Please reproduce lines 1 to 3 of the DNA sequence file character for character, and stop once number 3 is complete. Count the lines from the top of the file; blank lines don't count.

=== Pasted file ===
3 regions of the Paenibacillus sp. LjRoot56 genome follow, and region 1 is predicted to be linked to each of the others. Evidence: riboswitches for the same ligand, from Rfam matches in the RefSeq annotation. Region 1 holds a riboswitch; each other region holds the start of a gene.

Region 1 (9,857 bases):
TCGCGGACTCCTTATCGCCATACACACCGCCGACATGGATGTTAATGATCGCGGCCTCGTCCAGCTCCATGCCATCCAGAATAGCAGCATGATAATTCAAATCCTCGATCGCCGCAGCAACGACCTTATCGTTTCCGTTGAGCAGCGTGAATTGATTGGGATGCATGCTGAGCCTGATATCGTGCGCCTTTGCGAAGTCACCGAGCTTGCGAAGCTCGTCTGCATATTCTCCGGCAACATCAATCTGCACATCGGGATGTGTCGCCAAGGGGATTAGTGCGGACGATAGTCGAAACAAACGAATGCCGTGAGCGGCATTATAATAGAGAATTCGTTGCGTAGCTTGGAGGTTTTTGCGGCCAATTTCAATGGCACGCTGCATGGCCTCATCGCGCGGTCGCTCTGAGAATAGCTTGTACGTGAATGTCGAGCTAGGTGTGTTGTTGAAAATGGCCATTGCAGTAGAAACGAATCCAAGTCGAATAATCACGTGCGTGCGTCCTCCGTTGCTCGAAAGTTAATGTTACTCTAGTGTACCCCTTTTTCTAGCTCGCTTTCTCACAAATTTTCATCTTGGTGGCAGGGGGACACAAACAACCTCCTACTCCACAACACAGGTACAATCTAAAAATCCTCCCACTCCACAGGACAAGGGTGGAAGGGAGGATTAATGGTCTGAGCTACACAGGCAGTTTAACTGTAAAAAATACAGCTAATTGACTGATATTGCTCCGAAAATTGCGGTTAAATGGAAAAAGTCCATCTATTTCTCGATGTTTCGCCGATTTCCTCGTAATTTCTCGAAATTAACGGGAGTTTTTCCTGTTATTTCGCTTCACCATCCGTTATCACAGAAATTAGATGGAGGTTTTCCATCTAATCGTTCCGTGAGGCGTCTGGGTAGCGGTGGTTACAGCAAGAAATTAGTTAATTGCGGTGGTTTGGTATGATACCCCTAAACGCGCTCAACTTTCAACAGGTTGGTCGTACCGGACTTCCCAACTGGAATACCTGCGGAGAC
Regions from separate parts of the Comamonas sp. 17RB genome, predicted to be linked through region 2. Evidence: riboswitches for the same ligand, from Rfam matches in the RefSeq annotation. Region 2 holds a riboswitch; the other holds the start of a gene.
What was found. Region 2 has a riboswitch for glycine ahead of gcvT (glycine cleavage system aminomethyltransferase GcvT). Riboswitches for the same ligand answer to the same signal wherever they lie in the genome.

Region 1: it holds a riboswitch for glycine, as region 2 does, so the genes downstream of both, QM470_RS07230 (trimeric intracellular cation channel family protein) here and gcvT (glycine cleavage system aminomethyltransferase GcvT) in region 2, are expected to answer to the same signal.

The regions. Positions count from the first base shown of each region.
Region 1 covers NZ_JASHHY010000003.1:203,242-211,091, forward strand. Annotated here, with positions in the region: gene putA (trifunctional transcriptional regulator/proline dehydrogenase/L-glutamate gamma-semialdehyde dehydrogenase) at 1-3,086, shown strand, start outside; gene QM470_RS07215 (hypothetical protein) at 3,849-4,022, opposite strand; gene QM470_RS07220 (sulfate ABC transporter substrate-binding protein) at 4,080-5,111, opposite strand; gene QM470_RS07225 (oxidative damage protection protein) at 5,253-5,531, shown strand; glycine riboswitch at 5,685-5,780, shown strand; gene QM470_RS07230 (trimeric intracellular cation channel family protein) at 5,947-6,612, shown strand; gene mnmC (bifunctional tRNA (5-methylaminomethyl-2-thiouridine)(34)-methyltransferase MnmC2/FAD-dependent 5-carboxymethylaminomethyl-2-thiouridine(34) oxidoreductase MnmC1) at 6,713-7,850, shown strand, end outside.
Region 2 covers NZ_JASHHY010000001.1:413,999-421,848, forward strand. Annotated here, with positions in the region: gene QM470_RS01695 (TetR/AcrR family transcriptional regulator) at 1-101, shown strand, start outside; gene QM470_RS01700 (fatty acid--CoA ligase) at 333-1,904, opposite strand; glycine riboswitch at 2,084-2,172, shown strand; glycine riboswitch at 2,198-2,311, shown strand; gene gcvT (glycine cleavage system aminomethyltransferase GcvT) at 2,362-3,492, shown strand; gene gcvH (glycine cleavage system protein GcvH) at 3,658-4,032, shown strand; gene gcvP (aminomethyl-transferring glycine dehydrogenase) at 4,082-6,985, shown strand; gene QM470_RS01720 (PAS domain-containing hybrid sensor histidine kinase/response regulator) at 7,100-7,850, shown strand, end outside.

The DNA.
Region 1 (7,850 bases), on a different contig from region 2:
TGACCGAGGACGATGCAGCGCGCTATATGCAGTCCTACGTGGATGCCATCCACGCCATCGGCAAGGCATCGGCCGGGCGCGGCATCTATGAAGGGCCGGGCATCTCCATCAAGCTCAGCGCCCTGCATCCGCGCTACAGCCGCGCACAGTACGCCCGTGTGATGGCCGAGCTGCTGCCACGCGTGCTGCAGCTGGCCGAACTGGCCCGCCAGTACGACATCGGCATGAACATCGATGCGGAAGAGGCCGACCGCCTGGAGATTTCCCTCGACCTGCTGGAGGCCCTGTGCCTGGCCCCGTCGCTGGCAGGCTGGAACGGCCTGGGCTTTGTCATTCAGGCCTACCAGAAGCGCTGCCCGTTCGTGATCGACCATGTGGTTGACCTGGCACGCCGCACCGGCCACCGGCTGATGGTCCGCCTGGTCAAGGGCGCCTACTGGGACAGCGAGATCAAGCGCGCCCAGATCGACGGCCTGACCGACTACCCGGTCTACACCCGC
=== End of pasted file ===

3 regions of the Paenibacillus sp. LjRoot56 genome follow, and region 1 is predicted to be linked to each of the others. Evidence: riboswitches for the same ligand, from Rfam matches in the RefSeq annotation. Region 1 holds a riboswitch; each other region holds the start of a gene.

Region 1 (9,857 bases):
TCGCGGACTCCTTATCGCCATACACACCGCCGACATGGATGTTAATGATCGCGGCCTCGTCCAGCTCCATGCCATCCAGAATAGCAGCATGATAATTCAAATCCTCGATCGCCGCAGCAACGACCTTATCGTTTCCGTTGAGCAGCGTGAATTGATTGGGATGCATGCTGAGCCTGATATCGTGCGCCTTTGCGAAGTCACCGAGCTTGCGAAGCTCGTCTGCATATTCTCCGGCAACATCAATCTGCACATCGGGATGTGTCGCCAAGGGGATTAGTGCGGACGATAGTCGAAACAAACGAATGCCGTGAGCGGCATTATAATAGAGAATTCGTTGCGTAGCTTGGAGGTTTTTGCGGCCAATTTCAATGGCACGCTGCATGGCCTCATCGCGCGGTCGCTCTGAGAATAGCTTGTACGTGAATGTCGAGCTAGGTGTGTTGTTGAAAATGGCCATTGCAGTAGAAACGAATCCAAGTCGAATAATCACGTGCGTGCGTCCTCCGTTGCTCGAAAGTTAATGTTACTCTAGTGTACCCCTTTTTCTAGCTCGCTTTCTCACAAATTTTCATCTTGGTGGCAGGGGGACACAAACAACCTCCTACTCCACAACACAGGTACAATCTAAAAATCCTCCCACTCCACAGGACAAGGGTGGAAGGGAGGATTAATGGTCTGAGCTACACAGGCAGTTTAACTGTAAAAAATACAGCTAATTGACTGATATTGCTCCGAAAATTGCGGTTAAATGGAAAAAGTCCATCTATTTCTCGATGTTTCGCCGATTTCCTCGTAATTTCTCGAAATTAACGGGAGTTTTTCCTGTTATTTCGCTTCACCATCCGTTATCACAGAAATTAGATGGAGGTTTTCCATCTAATCGTTCCGTGAGGCGTCTGGGTAGCGGTGGTTACAGCAAGAAATTAGTTAATTGCGGTGGTTTGGTATGATACCCCTAAACGCGCTCAACTTTCAACAGGTTGGTCGTACCGGACTTCCCAACTGGAATACCTGCGGAGAC